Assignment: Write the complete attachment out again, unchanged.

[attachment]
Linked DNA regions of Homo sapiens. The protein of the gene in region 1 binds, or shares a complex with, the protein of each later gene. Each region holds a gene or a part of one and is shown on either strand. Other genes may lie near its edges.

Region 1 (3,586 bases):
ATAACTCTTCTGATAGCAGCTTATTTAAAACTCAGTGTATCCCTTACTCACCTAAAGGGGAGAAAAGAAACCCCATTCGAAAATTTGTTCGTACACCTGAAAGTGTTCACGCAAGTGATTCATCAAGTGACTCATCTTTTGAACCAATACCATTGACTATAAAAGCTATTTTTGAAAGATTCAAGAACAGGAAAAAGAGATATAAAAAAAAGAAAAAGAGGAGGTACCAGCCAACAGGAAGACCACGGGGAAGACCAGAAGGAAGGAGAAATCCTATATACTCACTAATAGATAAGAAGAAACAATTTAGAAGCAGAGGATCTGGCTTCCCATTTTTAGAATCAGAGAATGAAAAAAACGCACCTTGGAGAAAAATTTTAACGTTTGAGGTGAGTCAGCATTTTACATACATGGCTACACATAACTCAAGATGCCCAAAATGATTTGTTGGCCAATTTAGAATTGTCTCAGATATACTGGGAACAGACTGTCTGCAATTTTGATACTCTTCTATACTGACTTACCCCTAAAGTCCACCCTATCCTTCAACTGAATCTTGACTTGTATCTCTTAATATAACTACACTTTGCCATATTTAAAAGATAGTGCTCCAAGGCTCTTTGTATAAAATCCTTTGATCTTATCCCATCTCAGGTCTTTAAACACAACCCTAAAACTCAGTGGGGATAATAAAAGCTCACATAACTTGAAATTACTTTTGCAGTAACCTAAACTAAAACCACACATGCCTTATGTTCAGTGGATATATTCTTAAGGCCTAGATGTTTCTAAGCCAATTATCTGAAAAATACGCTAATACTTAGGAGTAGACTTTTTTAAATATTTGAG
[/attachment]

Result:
Linked DNA regions of Homo sapiens. The protein of the gene in region 1 binds, or shares a complex with, the protein of each later gene. Each region holds a gene or a part of one and is shown on either strand. Other genes may lie near its edges.

Region 1 (3,586 bases):
ATAACTCTTCTGATAGCAGCTTATTTAAAACTCAGTGTATCCCTTACTCACCTAAAGGGGAGAAAAGAAACCCCATTCGAAAATTTGTTCGTACACCTGAAAGTGTTCACGCAAGTGATTCATCAAGTGACTCATCTTTTGAACCAATACCATTGACTATAAAAGCTATTTTTGAAAGATTCAAGAACAGGAAAAAGAGATATAAAAAAAAGAAAAAGAGGAGGTACCAGCCAACAGGAAGACCACGGGGAAGACCAGAAGGAAGGAGAAATCCTATATACTCACTAATAGATAAGAAGAAACAATTTAGAAGCAGAGGATCTGGCTTCCCATTTTTAGAATCAGAGAATGAAAAAAACGCACCTTGGAGAAAAATTTTAACGTTTGAGGTGAGTCAGCATTTTACATACATGGCTACACATAACTCAAGATGCCCAAAATGATTTGTTGGCCAATTTAGAATTGTCTCAGATATACTGGGAACAGACTGTCTGCAATTTTGATACTCTTCTATACTGACTTACCCCTAAAGTCCACCCTATCCTTCAACTGAATCTTGACTTGTATCTCTTAATATAACTACACTTTGCCATATTTAAAAGATAGTGCTCCAAGGCTCTTTGTATAAAATCCTTTGATCTTATCCCATCTCAGGTCTTTAAACACAACCCTAAAACTCAGTGGGGATAATAAAAGCTCACATAACTTGAAATTACTTTTGCAGTAACCTAAACTAAAACCACACATGCCTTATGTTCAGTGGATATATTCTTAAGGCCTAGATGTTTCTAAGCCAATTATCTGAAAAATACGCTAATACTTAGGAGTAGACTTTTTTAAATATTTGAG